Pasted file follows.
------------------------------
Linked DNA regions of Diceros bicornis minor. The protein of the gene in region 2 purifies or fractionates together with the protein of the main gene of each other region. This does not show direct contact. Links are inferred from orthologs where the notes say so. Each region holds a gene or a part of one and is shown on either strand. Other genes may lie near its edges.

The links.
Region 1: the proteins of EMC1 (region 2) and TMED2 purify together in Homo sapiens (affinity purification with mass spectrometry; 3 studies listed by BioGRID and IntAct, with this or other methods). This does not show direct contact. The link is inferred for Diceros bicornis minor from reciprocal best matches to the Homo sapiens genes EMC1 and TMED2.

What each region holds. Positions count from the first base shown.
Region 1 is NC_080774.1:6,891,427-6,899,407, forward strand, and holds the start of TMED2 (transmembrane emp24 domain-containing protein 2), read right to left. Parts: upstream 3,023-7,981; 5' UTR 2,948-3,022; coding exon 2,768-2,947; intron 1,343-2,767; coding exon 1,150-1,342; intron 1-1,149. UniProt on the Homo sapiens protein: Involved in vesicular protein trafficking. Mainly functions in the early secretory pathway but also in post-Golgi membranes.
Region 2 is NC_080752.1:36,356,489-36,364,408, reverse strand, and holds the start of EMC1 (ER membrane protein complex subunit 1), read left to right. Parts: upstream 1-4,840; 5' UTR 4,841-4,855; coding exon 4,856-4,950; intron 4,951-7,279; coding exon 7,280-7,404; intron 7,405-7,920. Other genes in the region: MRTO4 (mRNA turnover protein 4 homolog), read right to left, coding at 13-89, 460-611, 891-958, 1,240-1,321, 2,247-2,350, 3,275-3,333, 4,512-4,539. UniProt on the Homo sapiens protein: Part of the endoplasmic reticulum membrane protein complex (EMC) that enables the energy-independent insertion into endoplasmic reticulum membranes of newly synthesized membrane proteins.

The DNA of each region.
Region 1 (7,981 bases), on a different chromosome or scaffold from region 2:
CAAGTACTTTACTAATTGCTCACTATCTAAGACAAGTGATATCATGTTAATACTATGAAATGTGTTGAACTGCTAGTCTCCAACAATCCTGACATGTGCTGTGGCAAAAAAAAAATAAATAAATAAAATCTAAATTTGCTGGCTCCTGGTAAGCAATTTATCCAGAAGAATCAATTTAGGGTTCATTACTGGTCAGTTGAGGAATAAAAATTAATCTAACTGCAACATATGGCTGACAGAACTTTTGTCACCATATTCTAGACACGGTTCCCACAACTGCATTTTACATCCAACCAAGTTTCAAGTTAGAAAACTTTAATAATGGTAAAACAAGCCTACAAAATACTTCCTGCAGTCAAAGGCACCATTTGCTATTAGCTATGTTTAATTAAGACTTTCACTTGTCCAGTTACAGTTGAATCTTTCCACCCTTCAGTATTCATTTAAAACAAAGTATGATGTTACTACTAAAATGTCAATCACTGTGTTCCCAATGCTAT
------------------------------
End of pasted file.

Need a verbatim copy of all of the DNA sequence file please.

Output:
Linked DNA regions of Diceros bicornis minor. The protein of the gene in region 2 purifies or fractionates together with the protein of the main gene of each other region. This does not show direct contact. Links are inferred from orthologs where the notes say so. Each region holds a gene or a part of one and is shown on either strand. Other genes may lie near its edges.

The links.
Region 1: the proteins of EMC1 (region 2) and TMED2 purify together in Homo sapiens (affinity purification with mass spectrometry; 3 studies listed by BioGRID and IntAct, with this or other methods). This does not show direct contact. The link is inferred for Diceros bicornis minor from reciprocal best matches to the Homo sapiens genes EMC1 and TMED2.

What each region holds. Positions count from the first base shown.
Region 1 is NC_080774.1:6,891,427-6,899,407, forward strand, and holds the start of TMED2 (transmembrane emp24 domain-containing protein 2), read right to left. Parts: upstream 3,023-7,981; 5' UTR 2,948-3,022; coding exon 2,768-2,947; intron 1,343-2,767; coding exon 1,150-1,342; intron 1-1,149. UniProt on the Homo sapiens protein: Involved in vesicular protein trafficking. Mainly functions in the early secretory pathway but also in post-Golgi membranes.
Region 2 is NC_080752.1:36,356,489-36,364,408, reverse strand, and holds the start of EMC1 (ER membrane protein complex subunit 1), read left to right. Parts: upstream 1-4,840; 5' UTR 4,841-4,855; coding exon 4,856-4,950; intron 4,951-7,279; coding exon 7,280-7,404; intron 7,405-7,920. Other genes in the region: MRTO4 (mRNA turnover protein 4 homolog), read right to left, coding at 13-89, 460-611, 891-958, 1,240-1,321, 2,247-2,350, 3,275-3,333, 4,512-4,539. UniProt on the Homo sapiens protein: Part of the endoplasmic reticulum membrane protein complex (EMC) that enables the energy-independent insertion into endoplasmic reticulum membranes of newly synthesized membrane proteins.

The DNA of each region.
Region 1 (7,981 bases), on a different chromosome or scaffold from region 2:
CAAGTACTTTACTAATTGCTCACTATCTAAGACAAGTGATATCATGTTAATACTATGAAATGTGTTGAACTGCTAGTCTCCAACAATCCTGACATGTGCTGTGGCAAAAAAAAAATAAATAAATAAAATCTAAATTTGCTGGCTCCTGGTAAGCAATTTATCCAGAAGAATCAATTTAGGGTTCATTACTGGTCAGTTGAGGAATAAAAATTAATCTAACTGCAACATATGGCTGACAGAACTTTTGTCACCATATTCTAGACACGGTTCCCACAACTGCATTTTACATCCAACCAAGTTTCAAGTTAGAAAACTTTAATAATGGTAAAACAAGCCTACAAAATACTTCCTGCAGTCAAAGGCACCATTTGCTATTAGCTATGTTTAATTAAGACTTTCACTTGTCCAGTTACAGTTGAATCTTTCCACCCTTCAGTATTCATTTAAAACAAAGTATGATGTTACTACTAAAATGTCAATCACTGTGTTCCCAATGCTAT